Why You Should Care About Seasonal Eating

By Sarah Abedi, MD

“When we eat seasonally, not only are foods more nutritious and flavorful but are also cheaper and better for the environment.”

Seasonal eating encourages consuming fruits and vegetables during the time of year when it’s naturally ready for harvest. Although we now have access to many fruits and vegetables in grocery stores, not all of the produce has grown in season. When we eat seasonally, not only are foods more nutritious and flavorful but are also cheaper and better for the environment. Seasonal eating is a beautifully simple food philosophy but has become complicated through our global food market systems.

“Not only are peak season broccoli more nutritious but they will also have more flavor.”

Seasonal eating will harvest produce when nutrients are at their peak. One study looked at the vitamin C content of broccoli and found that peak season broccoli grown in fall had a higher vitamin C level than during other seasons. Not only are they more nutritious but they will also have more flavor. Chef Thomas Keller who runs the world famous The French Laundry restaurant boasts the importance of seasonal eating in his Michelin star restaurants- seasonal food just tastes better.

“Eating seasonally helps the environment.”

Eating seasonally helps the environment. Imagine the fuel emissions associated with getting an apple from Mexico to the United States. Compare that to picking up that same apple from your local farmer’s market. When produce is shipped from long distances, particular post-harvest treatments are used to maintain freshness. These include heating processes, edible films, and ripening agents. These processes help slow the ripening process and protect the produce from pathogens. Studies show these ripening agents can decrease the nutrient content of produce.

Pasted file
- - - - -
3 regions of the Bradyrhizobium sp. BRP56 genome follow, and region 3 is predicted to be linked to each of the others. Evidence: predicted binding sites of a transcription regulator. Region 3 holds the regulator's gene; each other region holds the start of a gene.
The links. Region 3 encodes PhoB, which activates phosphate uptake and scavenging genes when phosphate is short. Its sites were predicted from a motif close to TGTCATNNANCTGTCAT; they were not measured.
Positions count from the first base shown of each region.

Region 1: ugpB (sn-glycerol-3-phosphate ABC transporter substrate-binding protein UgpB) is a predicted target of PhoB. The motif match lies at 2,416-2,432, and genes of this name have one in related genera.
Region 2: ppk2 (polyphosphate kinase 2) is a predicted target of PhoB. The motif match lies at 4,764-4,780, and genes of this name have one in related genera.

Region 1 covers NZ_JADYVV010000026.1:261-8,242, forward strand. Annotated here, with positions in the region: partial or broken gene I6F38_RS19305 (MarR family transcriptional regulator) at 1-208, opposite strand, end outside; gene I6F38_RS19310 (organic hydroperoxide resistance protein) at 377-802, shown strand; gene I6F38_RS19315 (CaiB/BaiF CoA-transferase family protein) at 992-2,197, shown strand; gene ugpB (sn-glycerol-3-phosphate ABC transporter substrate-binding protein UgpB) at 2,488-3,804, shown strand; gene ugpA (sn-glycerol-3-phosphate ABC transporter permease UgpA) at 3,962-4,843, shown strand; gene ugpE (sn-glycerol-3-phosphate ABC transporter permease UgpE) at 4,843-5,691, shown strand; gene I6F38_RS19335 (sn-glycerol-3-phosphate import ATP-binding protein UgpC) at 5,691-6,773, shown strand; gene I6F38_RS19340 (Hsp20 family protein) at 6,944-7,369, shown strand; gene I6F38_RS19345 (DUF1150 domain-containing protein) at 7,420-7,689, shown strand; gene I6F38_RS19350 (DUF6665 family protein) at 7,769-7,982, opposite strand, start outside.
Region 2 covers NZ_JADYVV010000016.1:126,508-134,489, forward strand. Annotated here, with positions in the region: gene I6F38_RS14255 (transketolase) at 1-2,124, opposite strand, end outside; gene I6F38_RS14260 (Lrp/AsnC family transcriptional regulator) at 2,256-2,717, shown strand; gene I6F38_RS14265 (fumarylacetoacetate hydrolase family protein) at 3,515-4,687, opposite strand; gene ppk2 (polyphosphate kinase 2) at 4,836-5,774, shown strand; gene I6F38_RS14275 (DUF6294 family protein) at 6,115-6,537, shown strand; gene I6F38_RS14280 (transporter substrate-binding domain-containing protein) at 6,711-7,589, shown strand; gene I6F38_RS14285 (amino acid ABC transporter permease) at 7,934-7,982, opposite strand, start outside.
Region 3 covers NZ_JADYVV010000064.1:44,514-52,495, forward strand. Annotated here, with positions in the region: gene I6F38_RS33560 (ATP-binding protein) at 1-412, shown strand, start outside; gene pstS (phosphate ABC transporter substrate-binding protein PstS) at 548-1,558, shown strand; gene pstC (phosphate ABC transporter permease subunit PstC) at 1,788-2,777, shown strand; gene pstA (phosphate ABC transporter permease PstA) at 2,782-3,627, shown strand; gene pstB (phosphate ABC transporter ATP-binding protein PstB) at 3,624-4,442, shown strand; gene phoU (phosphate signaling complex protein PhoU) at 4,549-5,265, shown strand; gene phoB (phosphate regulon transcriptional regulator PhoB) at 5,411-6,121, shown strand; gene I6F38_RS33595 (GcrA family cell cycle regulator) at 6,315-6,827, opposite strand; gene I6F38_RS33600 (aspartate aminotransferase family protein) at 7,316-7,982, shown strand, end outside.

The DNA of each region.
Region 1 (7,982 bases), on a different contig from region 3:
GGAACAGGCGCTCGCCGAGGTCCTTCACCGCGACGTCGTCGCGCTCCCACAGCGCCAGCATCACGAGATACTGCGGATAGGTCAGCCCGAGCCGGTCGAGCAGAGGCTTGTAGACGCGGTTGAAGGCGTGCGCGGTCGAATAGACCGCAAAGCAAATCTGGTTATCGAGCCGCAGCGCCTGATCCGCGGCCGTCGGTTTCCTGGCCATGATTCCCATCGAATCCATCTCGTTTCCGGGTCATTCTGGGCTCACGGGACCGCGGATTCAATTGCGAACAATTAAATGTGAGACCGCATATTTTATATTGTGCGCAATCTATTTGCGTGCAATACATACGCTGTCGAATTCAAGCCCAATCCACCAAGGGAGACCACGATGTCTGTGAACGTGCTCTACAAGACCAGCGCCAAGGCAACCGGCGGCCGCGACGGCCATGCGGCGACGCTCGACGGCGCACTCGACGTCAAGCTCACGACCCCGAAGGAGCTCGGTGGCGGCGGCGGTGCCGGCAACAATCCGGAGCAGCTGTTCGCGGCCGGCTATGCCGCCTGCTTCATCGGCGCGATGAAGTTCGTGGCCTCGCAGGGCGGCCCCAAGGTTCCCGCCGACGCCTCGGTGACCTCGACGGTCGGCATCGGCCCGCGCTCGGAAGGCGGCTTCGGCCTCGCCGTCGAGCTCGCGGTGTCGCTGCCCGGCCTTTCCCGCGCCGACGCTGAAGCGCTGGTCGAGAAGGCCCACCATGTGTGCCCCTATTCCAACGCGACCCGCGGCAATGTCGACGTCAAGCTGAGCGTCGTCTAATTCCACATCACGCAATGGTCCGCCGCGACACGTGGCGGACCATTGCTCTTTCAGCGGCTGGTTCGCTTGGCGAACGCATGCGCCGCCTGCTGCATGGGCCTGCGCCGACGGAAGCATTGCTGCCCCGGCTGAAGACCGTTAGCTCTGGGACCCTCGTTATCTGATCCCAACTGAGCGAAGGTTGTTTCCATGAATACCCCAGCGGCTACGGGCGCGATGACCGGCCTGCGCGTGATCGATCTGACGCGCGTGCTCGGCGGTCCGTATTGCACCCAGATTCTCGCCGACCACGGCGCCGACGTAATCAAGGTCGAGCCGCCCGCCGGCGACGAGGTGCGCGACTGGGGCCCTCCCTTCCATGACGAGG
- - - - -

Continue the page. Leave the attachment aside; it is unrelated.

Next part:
“When produce is in season, it is abundant and therefore cheaper.”

When produce is in season, it is abundant and therefore cheaper. It’s simple supply and demand. When we buy produce that is out of our local season, it will be sourced from locations with different climates and can also be stored for long periods of time to offer people year-round produce. When produce is stored, some antioxidants such as folate, carotenes and vitamin C can rapidly decline. Eating healthy can be expensive but eating with the seasons can help with savings.

Seasonal eating has been naturally practiced for centuries and only in the last hundred years have we seen a change with the globalized food market. The ancient Indian practice of Ayurveda has a term for eating seasonally – ritucharya. Ritu translates to “season” and charya translates to “guidelines”. These guidelines break down what to eat during each season to help prevent disease.

How can we eat more seasonally? Try local farmers markets or your local community supported agriculture (CSA) group. For more information on seasonal foods, go to www.seasonalfoodguide.org.


Sarah Abedi, MD is an emergency medicine doctor practicing in Southern California. She completed her medical school at UC Irvine and finished her emergency medicine residency at Harbor UCLA. Her medical interests lie in the science of disease prevention which motivated her to create The Hidden Body Podcast.


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